Celiac Disease, What it is and How to Deal With it

September 12 2016

Jacqueline Rosenhek


What is gluten? It is the substance that is present in cereal grains such as wheat, barley or rye. Wheat is one of the most harvested crops in the entire world and makes up a huge portion of our diet. Unfortunately, there is an autoimmune disease that makes it so that someone cannot consume gluten without getting violently ill, this disease is called celiac. Celiac is a genetic disease that reacts to gluten and can be diagnosed through blood tests and biopsies taken after consuming gluten. When someone who is affected with the disease consumes gluten, the immune system attacks the gluten as soon as it reaches the small intestine destroying the villi (small fleshy projections in the small intestine that help with the absorption of nutrients) which results in a lot of bodily distress such as:

  • Abdominal pain and bloating
  • Chronic diarrhea
  • Constipation
  • Exceptionally strong smelling bowel movements
  • Nausea and vomiting
  • Weight loss
  • Mood imbalance
  • Anemia
  • Bone and joint pain
  • Irregular menstrual periods
  • Canker sores in the mouth
  • Osteoporosis
  • Fertility problems
  • Delayed growth in children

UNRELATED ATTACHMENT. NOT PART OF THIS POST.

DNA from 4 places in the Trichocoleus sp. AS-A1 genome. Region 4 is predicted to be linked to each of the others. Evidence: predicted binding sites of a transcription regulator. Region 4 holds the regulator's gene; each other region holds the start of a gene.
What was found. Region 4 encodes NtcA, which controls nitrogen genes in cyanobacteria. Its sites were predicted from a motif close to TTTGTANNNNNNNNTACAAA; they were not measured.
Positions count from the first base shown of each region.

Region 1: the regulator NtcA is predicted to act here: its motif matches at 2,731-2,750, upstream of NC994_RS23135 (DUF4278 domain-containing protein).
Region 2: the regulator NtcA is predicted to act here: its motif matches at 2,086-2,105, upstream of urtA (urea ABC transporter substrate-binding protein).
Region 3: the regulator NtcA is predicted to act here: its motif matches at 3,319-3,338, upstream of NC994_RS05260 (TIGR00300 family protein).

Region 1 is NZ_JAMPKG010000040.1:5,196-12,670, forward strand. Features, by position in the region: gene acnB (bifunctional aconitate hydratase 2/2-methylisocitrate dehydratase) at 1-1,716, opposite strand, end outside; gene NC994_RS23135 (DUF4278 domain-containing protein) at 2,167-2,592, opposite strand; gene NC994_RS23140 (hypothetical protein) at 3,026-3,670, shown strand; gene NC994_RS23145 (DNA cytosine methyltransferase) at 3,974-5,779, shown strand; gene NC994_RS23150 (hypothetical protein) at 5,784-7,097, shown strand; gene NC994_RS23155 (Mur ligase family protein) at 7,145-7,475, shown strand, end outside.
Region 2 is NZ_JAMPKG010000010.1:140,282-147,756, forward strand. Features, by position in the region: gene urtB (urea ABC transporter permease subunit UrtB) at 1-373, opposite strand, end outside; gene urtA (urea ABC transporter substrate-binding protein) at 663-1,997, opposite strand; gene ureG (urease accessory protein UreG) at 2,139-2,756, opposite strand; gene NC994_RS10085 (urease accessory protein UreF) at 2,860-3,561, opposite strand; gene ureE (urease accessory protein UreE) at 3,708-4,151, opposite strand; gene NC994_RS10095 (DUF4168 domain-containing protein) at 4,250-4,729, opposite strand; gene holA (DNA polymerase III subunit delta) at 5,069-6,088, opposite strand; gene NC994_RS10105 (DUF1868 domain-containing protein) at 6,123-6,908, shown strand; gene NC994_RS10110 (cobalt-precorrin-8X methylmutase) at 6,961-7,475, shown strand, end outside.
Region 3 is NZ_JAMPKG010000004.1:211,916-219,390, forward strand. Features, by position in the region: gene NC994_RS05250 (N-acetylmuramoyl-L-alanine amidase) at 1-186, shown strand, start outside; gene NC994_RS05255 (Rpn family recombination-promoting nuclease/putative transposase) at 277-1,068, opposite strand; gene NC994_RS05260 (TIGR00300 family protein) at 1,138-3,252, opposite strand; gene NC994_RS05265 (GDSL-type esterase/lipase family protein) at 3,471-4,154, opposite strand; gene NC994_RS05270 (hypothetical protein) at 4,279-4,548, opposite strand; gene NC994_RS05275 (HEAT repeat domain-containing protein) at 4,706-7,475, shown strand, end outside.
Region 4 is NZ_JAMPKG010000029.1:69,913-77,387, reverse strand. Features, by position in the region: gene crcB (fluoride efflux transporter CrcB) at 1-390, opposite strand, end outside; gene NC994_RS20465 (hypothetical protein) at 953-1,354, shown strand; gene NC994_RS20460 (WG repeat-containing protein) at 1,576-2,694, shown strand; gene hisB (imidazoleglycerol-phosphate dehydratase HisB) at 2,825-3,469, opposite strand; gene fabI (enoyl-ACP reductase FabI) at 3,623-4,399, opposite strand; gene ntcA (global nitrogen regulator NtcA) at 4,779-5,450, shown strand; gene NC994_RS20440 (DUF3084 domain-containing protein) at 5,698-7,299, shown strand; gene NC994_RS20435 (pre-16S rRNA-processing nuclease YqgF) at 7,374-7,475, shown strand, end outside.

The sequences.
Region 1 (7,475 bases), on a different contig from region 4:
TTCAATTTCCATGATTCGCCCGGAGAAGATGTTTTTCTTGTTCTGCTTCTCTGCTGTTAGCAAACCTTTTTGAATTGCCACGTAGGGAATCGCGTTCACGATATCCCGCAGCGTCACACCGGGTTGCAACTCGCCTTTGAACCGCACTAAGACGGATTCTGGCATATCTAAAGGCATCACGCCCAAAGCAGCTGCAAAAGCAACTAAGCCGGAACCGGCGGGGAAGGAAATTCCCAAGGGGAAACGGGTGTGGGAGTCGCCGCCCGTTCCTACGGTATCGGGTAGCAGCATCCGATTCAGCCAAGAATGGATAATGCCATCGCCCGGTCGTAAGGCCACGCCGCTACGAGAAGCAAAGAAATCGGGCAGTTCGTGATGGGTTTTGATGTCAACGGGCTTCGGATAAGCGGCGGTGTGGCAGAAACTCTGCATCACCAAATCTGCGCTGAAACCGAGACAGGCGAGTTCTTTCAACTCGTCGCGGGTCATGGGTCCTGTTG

These are caused by the damage done to the villi in the small intestine. If the villi are damaged, it becomes much harder for the body to completely absorb certain nutrients that are needed to maintain good health, especially calcium, vitamins D, A, E, K, B12, folic acid and iron. The best solution for those suffering from celiac is to just follow a gluten free diet, it can be rather restrictive but thankfully many gluten free options are coming into existence! Grains like corn, plain rice, and nuts, beans and coconut are not only good on their own, but can be converted into different food elements to replace those typically used with gluten and are full of vitamins and minerals too! Dark green leafy vegetables like spinach or kale are also a safe way for someone with celiac to gain some iron which can help with menstrual irregularity and sluggishness.  Foods like black-eyed peas, firm tofu and many different types of greens can be a fantastic source of calcium. Sadly, many of those who have celiac’s disease are also prone to lactose intolerance due to distress in the small intestines likely causing a deficiency in lactase. Celiac disease is still being figured out a fair bit by many professionals, how the disease even came to exist in the human body is still being disputed (some theorize it could be the over consumption of chemicals found in commercialized wheat based flour), however no one can deny that it can be incredibly restricting given that, as previously mentioned, wheat is one of the most utilized grains in the world and since there is no known cure yet, it is recommended to stick to a gluten free diet for life, fortunately, as natural medicine progresses, and as people become more aware of nutrition, maybe there will be a bigger selection of solutions to come.

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